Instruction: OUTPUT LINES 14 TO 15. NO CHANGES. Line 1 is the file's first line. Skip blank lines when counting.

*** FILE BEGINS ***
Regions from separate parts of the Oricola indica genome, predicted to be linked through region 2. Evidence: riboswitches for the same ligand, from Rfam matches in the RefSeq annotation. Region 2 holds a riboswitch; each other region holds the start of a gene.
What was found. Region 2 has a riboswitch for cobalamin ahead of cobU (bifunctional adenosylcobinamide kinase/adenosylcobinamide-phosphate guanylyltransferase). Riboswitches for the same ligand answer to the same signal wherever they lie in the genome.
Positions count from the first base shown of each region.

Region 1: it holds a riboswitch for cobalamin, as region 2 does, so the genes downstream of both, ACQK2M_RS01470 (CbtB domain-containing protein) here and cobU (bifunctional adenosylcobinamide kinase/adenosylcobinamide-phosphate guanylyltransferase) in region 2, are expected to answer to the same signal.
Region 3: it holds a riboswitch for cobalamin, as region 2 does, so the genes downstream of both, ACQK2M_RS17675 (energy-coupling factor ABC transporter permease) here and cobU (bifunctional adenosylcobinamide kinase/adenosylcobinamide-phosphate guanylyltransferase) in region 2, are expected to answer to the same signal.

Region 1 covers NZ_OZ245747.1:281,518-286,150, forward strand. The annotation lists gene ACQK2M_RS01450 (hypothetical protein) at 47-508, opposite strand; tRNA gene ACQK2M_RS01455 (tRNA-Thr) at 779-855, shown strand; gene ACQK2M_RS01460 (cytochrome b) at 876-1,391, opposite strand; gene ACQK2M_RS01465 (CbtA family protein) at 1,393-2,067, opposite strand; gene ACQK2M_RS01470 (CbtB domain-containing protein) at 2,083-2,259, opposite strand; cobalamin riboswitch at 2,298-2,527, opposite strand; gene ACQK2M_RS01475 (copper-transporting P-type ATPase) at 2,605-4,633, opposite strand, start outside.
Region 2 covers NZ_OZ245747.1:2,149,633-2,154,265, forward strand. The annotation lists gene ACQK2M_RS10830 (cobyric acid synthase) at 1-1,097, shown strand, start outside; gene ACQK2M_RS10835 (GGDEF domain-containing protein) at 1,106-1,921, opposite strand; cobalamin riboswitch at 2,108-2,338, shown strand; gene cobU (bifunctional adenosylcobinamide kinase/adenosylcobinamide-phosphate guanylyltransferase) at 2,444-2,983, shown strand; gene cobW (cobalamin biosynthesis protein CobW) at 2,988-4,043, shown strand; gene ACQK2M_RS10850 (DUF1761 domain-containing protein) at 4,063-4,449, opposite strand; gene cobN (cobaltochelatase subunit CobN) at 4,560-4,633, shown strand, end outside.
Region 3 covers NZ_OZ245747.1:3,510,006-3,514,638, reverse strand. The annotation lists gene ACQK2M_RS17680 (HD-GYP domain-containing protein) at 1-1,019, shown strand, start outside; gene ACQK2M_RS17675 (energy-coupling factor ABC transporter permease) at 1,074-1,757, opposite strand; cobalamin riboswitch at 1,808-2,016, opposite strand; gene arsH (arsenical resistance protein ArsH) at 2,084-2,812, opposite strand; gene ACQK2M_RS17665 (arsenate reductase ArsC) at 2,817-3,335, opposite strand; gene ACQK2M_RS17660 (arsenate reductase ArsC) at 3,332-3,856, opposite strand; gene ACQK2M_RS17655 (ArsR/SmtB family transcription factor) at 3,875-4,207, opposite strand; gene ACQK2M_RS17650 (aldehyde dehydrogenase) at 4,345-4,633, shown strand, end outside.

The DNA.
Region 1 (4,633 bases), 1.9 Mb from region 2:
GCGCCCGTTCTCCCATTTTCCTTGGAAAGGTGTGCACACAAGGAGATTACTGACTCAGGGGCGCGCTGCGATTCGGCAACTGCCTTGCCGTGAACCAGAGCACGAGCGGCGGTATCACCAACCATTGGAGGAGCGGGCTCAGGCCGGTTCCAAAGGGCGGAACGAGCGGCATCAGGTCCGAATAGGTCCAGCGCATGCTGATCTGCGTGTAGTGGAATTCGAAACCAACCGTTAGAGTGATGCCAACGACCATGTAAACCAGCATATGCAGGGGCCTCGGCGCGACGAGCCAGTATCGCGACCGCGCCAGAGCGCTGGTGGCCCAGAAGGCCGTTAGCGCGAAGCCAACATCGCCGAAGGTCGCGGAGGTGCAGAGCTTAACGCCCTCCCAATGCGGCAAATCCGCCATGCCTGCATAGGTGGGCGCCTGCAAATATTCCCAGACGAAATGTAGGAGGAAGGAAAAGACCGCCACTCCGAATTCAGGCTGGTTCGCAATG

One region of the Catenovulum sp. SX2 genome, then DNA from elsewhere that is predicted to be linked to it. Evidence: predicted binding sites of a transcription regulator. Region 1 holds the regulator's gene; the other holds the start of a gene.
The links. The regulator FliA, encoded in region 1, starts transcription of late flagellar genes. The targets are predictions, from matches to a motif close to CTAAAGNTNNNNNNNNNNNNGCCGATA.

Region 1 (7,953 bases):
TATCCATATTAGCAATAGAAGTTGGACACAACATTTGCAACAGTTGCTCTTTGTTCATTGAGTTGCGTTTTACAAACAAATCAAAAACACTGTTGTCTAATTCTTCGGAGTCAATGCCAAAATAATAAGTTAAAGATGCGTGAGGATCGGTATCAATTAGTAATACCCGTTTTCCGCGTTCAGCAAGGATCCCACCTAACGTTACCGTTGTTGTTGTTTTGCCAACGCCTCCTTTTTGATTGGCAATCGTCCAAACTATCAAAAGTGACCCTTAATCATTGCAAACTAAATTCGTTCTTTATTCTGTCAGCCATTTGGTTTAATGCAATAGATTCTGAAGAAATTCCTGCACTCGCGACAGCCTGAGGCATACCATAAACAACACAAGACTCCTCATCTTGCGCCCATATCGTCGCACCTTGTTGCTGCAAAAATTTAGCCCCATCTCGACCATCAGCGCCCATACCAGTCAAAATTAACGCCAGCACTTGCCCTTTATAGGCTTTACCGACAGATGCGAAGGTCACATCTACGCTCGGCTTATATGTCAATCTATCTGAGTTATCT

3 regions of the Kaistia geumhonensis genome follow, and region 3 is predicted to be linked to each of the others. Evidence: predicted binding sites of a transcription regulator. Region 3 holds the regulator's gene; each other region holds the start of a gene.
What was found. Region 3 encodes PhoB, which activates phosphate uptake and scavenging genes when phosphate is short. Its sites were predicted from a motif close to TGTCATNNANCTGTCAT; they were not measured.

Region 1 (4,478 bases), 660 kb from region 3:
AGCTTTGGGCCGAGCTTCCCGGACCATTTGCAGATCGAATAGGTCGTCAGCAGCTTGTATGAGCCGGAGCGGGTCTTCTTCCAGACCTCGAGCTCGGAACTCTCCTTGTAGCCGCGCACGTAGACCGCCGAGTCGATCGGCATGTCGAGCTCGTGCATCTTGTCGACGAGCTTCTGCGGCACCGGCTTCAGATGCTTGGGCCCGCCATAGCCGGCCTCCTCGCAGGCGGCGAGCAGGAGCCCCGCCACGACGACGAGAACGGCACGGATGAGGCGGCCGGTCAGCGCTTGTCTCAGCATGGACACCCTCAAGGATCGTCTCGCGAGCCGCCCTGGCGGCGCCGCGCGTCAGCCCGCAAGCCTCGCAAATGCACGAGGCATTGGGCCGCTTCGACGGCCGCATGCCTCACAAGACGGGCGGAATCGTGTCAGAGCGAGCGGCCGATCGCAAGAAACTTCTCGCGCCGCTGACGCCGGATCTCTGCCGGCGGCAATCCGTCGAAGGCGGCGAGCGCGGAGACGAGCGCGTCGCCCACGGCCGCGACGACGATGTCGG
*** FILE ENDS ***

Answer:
Region 1 (7,953 bases):
TATCCATATTAGCAATAGAAGTTGGACACAACATTTGCAACAGTTGCTCTTTGTTCATTGAGTTGCGTTTTACAAACAAATCAAAAACACTGTTGTCTAATTCTTCGGAGTCAATGCCAAAATAATAAGTTAAAGATGCGTGAGGATCGGTATCAATTAGTAATACCCGTTTTCCGCGTTCAGCAAGGATCCCACCTAACGTTACCGTTGTTGTTGTTTTGCCAACGCCTCCTTTTTGATTGGCAATCGTCCAAACTATCAAAAGTGACCCTTAATCATTGCAAACTAAATTCGTTCTTTATTCTGTCAGCCATTTGGTTTAATGCAATAGATTCTGAAGAAATTCCTGCACTCGCGACAGCCTGAGGCATACCATAAACAACACAAGACTCCTCATCTTGCGCCCATATCGTCGCACCTTGTTGCTGCAAAAATTTAGCCCCATCTCGACCATCAGCGCCCATACCAGTCAAAATTAACGCCAGCACTTGCCCTTTATAGGCTTTACCGACAGATGCGAAGGTCACATCTACGCTCGGCTTATATGTCAATCTATCTGAGTTATCT